Monday, February 16, 2015

Unusual Artifacts: George Washington’s Teeth

George Washington's Lower Dentures
The National Museum of Dentistry, Baltimore
The first United States president was plagued by dental problems. By the time he was twenty-two, he had already lost his first adult tooth. Washington’s early tooth-lose owes much to the lack of antibiotics. During his early life, he was troubled by many common illnesses of the time—the treatments for which tended to deteriorate the integrity of a person’s teeth. When he was elected president, Washington only had one tooth in his head.

Washington wore dentures and had several sets made through the years. His favorite dentist was John Greenwood. However, contrary to popular belief, none of his dentures were made of wood. George’s teeth were constructs of gold, ivory, human bone, animal bones and teeth and teeth extracted from cadavers. I think, perhaps, wood might have been more pleasant.

The first president always had problems with his dentures. They broke frequently and he’d have to send them through the mail to Greenwood for repair. Ultimately, he began repairing them himself, having requested the proper tools to do so. He didn’t do a very good job of it. His short speeches and famous brevity were due more to oral pain than succinctness.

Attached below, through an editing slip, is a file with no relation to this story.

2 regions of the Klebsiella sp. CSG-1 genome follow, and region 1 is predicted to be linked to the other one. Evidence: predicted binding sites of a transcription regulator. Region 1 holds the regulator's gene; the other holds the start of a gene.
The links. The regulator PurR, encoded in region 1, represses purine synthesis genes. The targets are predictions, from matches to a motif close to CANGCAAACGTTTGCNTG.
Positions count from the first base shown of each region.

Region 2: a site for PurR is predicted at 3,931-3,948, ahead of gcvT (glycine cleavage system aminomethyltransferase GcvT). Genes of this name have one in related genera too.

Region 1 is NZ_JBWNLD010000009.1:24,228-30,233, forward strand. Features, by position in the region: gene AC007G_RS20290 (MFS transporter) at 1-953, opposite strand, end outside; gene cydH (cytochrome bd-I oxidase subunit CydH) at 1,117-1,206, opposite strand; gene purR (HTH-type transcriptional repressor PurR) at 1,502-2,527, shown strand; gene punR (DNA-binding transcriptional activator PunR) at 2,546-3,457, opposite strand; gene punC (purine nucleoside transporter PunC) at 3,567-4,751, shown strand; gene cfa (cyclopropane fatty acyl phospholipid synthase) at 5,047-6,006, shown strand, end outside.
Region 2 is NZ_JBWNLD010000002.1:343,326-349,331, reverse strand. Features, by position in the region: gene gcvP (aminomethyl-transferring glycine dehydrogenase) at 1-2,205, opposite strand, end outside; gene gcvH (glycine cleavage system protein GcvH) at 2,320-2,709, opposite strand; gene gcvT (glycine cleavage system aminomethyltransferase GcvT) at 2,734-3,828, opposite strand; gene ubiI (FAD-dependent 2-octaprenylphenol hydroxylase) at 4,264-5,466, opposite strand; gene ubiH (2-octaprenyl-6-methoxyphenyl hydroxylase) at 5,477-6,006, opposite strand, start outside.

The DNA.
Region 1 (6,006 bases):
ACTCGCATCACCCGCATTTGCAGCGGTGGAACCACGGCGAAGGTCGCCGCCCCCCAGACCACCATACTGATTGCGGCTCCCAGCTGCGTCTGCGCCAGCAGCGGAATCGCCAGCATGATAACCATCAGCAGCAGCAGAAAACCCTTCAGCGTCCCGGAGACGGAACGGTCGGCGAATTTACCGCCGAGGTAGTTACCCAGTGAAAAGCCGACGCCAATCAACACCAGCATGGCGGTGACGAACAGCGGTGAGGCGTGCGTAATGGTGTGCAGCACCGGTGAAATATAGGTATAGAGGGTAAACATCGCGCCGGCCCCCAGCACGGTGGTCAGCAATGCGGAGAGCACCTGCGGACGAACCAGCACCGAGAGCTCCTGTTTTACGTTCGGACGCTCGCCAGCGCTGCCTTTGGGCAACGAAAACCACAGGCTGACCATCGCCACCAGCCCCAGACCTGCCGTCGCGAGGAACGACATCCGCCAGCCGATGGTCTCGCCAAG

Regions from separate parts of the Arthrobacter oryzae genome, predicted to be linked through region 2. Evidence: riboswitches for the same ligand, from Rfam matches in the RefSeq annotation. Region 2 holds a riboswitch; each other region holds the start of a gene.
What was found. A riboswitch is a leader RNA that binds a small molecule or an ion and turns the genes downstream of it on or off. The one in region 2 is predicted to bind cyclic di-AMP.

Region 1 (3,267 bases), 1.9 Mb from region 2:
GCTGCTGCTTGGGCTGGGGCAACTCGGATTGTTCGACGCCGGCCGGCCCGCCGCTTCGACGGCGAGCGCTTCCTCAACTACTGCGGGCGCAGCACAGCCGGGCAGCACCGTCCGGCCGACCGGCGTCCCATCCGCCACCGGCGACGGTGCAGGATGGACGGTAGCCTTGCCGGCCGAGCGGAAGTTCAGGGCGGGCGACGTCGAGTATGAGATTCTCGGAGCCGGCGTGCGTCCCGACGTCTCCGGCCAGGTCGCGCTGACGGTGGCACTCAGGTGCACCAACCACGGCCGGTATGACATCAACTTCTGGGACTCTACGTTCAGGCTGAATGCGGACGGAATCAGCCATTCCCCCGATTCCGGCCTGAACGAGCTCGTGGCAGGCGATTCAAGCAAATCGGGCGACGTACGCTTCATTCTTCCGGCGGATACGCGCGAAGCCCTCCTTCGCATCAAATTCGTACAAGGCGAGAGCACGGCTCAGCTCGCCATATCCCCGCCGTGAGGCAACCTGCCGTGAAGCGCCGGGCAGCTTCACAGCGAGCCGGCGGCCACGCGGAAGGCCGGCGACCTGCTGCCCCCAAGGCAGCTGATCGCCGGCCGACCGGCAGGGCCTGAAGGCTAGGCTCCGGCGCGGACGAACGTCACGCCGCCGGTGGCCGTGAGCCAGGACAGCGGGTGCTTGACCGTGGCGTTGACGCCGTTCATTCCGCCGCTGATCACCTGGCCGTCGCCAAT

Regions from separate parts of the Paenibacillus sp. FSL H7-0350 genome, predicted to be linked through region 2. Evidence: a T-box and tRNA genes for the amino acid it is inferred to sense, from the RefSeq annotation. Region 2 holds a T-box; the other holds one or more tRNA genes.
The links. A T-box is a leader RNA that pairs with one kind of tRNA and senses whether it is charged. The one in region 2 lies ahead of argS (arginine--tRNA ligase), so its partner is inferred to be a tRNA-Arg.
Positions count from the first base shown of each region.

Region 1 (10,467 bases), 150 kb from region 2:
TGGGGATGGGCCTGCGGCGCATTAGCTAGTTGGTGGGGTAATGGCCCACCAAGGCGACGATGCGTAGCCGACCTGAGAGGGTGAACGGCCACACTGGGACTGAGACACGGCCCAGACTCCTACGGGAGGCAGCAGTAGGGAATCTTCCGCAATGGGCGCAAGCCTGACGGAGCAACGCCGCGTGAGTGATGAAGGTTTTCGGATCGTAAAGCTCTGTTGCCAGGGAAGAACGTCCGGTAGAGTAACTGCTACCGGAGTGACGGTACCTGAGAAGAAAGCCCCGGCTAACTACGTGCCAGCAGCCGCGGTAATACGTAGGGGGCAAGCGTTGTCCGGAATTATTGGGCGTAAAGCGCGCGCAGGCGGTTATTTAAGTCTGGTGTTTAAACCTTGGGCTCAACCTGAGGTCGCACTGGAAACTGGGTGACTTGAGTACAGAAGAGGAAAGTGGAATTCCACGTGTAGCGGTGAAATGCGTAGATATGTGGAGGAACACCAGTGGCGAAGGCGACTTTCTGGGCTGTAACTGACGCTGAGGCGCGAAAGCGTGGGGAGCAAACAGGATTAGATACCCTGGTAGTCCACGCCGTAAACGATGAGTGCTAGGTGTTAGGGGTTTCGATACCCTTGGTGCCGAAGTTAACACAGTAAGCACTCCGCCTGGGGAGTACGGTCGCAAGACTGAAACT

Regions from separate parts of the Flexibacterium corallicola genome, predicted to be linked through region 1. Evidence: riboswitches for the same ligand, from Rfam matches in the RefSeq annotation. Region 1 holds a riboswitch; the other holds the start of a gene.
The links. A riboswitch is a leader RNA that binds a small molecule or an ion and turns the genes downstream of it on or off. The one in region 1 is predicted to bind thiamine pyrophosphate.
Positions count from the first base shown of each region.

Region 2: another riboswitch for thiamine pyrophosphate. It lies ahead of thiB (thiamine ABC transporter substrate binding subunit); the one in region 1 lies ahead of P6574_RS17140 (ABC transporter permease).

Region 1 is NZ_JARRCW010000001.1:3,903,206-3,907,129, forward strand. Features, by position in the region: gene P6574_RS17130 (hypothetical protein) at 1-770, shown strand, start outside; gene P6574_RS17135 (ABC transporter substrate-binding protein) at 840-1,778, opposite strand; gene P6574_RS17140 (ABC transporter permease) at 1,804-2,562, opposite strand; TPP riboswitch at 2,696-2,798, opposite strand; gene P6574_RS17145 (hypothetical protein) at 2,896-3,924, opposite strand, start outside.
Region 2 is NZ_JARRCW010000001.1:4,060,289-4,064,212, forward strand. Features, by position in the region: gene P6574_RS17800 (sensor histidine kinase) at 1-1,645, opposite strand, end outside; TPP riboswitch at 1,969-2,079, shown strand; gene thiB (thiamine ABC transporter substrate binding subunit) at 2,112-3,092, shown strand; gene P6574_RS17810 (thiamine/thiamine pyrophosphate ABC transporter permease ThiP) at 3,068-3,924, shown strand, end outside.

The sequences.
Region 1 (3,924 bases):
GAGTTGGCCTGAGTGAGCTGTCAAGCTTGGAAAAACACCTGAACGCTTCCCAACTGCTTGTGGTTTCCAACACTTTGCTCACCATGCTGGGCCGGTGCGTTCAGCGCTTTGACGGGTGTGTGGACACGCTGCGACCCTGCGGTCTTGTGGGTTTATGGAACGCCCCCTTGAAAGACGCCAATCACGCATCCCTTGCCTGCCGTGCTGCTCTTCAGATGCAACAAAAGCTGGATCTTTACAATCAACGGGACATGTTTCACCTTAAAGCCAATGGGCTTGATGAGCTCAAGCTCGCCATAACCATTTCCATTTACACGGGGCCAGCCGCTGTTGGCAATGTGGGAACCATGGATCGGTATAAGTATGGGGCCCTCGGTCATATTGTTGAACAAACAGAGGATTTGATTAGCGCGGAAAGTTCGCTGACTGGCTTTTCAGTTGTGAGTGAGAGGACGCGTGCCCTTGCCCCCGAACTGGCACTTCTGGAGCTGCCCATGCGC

The National Museum of Dentistry in Baltimore—an affiliate of the Smithsonian Institute—houses several sets of Washington’s teeth and explains how the differences in his dentures changed the look of his face. We can see these changes throughout the various portraits painted of Washington. In some, he even stuffed his mouth with cotton during the sittings so that he would appear healthier.

So, no, his teeth weren’t wooden, but the fact that so many sets of the first president’s teeth remain, is, by itself, quite unusual.

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